Wash water rate (L/min) 
Coal 
Ash 
SI 

R _{1} 
k 
K _{m} 
R ^{2} 
R _{1} 
k 
K _{m} 
R ^{2} 

0 
0.8504 
0.9510 
0.8090 
0.9967 
0.6030 
0.6310 
0.3800 
0.9972 
2.13 

1.0 
0.8752 
0.3176 
0.2780 
0.9918 
0.9565 
0.1185 
0.1134 
0.9893 
2.45 

Table 7 Parameters obtained from model (R = R _{1} [1 exp ( kt )]) ﬁt to data set for coal and ash. 

Downcomer immersion depth (cm) 
Coal 
Ash 
SI 

R _{1} 
k 
K _{m} 
R ^{2} 
R _{1} 
k 
K _{m} 
R ^{2} 

30 
0.9764 
0.3890 
0.3799 
0.9989 
0.8617 
0.1890 
0.1620 
0.9959 
2.34 

50 
1.1005 
0.2554 
0.2811 
0.9888 
1.0840 
0.0676 
0.0730 
0.9896 
3.85 
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Flotation Time (min.)
Fig. 6. Fitted to data set for downcomer immersion depth on coal and ash recovery.
Particle size (mm)
Fig. 7. The effect of particle size on recovery, ash rejection and efﬁciency index (froth height: variable; pH 7–7.5; pulp density: 5%; vegetable oil acids/kerosene ratio: 1/1; wash water rate: 0.600 L/min; downcomer immersion depth: 50 cm; ﬂotation time: 8 min).
Pulp density (%)
Fig. 8. The effect of pulp density on recovery, ash rejection and efﬁciency index (froth height: variable; pH 7–7.5; particle size: 0.250 mm; vegetable oil acids/ kerosene ratio: 1/1; wash water rate: 0.600 L/min; downcomer immersion depth:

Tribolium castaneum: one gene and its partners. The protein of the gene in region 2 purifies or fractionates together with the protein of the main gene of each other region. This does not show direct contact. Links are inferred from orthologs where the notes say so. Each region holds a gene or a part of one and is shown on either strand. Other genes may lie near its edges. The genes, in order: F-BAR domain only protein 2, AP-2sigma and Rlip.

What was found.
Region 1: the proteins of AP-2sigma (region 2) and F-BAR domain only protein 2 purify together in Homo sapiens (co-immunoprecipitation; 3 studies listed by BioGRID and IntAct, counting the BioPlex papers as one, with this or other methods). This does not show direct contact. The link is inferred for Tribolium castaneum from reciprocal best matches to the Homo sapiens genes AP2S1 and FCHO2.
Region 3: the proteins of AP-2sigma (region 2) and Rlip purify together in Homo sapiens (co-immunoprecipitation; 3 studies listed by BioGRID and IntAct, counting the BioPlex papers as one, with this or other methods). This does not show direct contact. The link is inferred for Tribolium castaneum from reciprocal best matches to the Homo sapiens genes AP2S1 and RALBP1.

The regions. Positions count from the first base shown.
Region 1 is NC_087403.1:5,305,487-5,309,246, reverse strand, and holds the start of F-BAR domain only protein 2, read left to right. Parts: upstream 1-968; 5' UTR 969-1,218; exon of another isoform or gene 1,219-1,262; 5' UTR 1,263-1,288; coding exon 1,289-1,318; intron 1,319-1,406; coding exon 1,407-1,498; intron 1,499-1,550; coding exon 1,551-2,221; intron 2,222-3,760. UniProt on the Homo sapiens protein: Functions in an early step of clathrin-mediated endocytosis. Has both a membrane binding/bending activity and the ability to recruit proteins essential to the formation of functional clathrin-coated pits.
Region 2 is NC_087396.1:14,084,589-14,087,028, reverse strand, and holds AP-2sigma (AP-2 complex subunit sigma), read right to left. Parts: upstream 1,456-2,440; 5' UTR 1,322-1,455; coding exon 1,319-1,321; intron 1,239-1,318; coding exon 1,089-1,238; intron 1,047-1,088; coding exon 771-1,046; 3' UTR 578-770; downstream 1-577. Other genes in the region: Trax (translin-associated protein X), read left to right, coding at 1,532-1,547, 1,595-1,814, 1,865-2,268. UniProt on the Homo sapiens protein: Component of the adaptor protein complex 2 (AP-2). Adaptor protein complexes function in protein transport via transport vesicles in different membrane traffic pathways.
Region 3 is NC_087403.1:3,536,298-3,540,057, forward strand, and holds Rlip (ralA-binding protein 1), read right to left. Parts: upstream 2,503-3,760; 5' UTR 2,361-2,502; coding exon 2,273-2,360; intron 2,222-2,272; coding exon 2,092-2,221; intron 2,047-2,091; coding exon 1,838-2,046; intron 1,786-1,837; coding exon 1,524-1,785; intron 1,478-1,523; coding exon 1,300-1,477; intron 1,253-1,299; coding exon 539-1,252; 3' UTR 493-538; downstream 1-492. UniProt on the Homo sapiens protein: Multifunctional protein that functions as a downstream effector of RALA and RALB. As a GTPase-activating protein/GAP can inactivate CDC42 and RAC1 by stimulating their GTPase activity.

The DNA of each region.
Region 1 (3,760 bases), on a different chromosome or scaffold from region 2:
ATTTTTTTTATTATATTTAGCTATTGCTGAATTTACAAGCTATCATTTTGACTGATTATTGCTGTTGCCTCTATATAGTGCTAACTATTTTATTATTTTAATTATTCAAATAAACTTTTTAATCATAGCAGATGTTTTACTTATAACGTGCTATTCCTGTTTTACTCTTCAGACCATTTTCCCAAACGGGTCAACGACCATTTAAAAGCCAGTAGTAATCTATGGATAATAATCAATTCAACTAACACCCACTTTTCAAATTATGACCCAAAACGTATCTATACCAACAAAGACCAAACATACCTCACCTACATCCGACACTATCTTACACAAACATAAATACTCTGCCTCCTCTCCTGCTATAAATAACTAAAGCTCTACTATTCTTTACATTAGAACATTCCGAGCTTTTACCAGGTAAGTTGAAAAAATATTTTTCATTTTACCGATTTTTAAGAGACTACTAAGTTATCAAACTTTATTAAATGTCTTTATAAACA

50 cm; ﬂotation time: 8 min).
vegetable oil acids/kerosene ratio was 1/1 with 93.60% as combus tible recovery and 14.06% ash content for 8 min ﬂotation time. For determination of optimum wash water rate ﬁrstly, kinetic studies were carried out. The water rates of 0 L/min and 1.0 L/
min had almost the same selectivity index ( SI ) values (2.12 and 2.45) and, selected as the limit values. 0.6 L/min was used as a mid dle wash water rate. The test results of combustible recovery and ash content for the three water rates of froth washing were given in Fig. 10 . The best results obtained at 0.600 L/min wash water rate. As it can be seen from the results, illustrated in the ﬁgure, which ash content was decreasing from 33.41% to 13.68% giving a 90.17% combustible recovery.
The last study for optimization of coal ﬂotation was conducted
on determination of optimum downcomer immersion depth. The
former results of kinetic studies showed that the best value of
depth was 50 cm. The middle value of depth, therefore, was se
lected 50 cm. The depth values of 40 cm and 60 cm were deter mined to be used as the limit values of the downcomer depth. The test results of combustible recovery and ash content for the four downcomer depths (30, 40, 50 and 60 cm) of the Jameson col umn were given in Fig. 11 . It was showed that 40 cm as optimum downcomer depth with 17.86% ash content and 94.83% combusti ble recovery was obtained at 8 min ﬂotation time.